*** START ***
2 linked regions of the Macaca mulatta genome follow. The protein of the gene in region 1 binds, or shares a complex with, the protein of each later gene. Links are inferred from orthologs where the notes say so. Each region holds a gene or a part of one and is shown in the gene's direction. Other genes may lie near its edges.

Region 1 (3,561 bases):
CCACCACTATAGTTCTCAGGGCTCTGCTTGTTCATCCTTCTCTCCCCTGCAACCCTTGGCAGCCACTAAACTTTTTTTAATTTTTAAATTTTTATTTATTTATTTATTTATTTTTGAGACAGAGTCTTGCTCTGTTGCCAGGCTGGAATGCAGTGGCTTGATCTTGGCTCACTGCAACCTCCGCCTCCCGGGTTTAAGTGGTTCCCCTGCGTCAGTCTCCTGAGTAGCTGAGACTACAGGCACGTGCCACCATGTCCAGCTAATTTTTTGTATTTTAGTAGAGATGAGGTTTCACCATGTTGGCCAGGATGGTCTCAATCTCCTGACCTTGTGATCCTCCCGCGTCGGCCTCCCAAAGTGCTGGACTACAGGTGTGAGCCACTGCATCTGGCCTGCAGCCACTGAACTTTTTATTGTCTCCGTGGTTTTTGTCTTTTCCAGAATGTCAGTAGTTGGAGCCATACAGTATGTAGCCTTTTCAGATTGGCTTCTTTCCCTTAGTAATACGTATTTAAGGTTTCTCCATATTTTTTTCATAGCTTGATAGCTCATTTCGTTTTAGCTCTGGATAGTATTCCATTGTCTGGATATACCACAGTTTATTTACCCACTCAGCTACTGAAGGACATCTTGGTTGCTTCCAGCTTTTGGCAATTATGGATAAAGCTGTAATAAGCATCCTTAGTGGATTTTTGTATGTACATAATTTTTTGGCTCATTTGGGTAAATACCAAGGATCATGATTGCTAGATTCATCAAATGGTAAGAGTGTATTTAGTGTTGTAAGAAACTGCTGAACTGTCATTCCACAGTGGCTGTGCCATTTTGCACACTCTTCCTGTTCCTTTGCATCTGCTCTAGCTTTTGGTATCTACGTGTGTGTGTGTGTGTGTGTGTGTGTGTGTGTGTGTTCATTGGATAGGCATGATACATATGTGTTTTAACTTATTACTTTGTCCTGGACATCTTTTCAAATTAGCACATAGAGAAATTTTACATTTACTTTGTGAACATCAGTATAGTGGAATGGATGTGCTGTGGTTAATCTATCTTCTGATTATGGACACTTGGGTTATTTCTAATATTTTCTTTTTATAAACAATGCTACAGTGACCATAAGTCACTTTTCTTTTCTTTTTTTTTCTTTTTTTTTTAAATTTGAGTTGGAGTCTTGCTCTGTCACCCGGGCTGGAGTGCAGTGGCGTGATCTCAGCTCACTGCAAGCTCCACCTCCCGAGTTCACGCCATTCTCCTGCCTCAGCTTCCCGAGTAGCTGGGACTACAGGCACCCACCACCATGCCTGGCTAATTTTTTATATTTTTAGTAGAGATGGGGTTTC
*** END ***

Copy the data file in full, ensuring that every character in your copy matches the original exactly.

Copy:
2 linked regions of the Macaca mulatta genome follow. The protein of the gene in region 1 binds, or shares a complex with, the protein of each later gene. Links are inferred from orthologs where the notes say so. Each region holds a gene or a part of one and is shown in the gene's direction. Other genes may lie near its edges.

Region 1 (3,561 bases):
CCACCACTATAGTTCTCAGGGCTCTGCTTGTTCATCCTTCTCTCCCCTGCAACCCTTGGCAGCCACTAAACTTTTTTTAATTTTTAAATTTTTATTTATTTATTTATTTATTTTTGAGACAGAGTCTTGCTCTGTTGCCAGGCTGGAATGCAGTGGCTTGATCTTGGCTCACTGCAACCTCCGCCTCCCGGGTTTAAGTGGTTCCCCTGCGTCAGTCTCCTGAGTAGCTGAGACTACAGGCACGTGCCACCATGTCCAGCTAATTTTTTGTATTTTAGTAGAGATGAGGTTTCACCATGTTGGCCAGGATGGTCTCAATCTCCTGACCTTGTGATCCTCCCGCGTCGGCCTCCCAAAGTGCTGGACTACAGGTGTGAGCCACTGCATCTGGCCTGCAGCCACTGAACTTTTTATTGTCTCCGTGGTTTTTGTCTTTTCCAGAATGTCAGTAGTTGGAGCCATACAGTATGTAGCCTTTTCAGATTGGCTTCTTTCCCTTAGTAATACGTATTTAAGGTTTCTCCATATTTTTTTCATAGCTTGATAGCTCATTTCGTTTTAGCTCTGGATAGTATTCCATTGTCTGGATATACCACAGTTTATTTACCCACTCAGCTACTGAAGGACATCTTGGTTGCTTCCAGCTTTTGGCAATTATGGATAAAGCTGTAATAAGCATCCTTAGTGGATTTTTGTATGTACATAATTTTTTGGCTCATTTGGGTAAATACCAAGGATCATGATTGCTAGATTCATCAAATGGTAAGAGTGTATTTAGTGTTGTAAGAAACTGCTGAACTGTCATTCCACAGTGGCTGTGCCATTTTGCACACTCTTCCTGTTCCTTTGCATCTGCTCTAGCTTTTGGTATCTACGTGTGTGTGTGTGTGTGTGTGTGTGTGTGTGTGTGTTCATTGGATAGGCATGATACATATGTGTTTTAACTTATTACTTTGTCCTGGACATCTTTTCAAATTAGCACATAGAGAAATTTTACATTTACTTTGTGAACATCAGTATAGTGGAATGGATGTGCTGTGGTTAATCTATCTTCTGATTATGGACACTTGGGTTATTTCTAATATTTTCTTTTTATAAACAATGCTACAGTGACCATAAGTCACTTTTCTTTTCTTTTTTTTTCTTTTTTTTTTAAATTTGAGTTGGAGTCTTGCTCTGTCACCCGGGCTGGAGTGCAGTGGCGTGATCTCAGCTCACTGCAAGCTCCACCTCCCGAGTTCACGCCATTCTCCTGCCTCAGCTTCCCGAGTAGCTGGGACTACAGGCACCCACCACCATGCCTGGCTAATTTTTTATATTTTTAGTAGAGATGGGGTTTC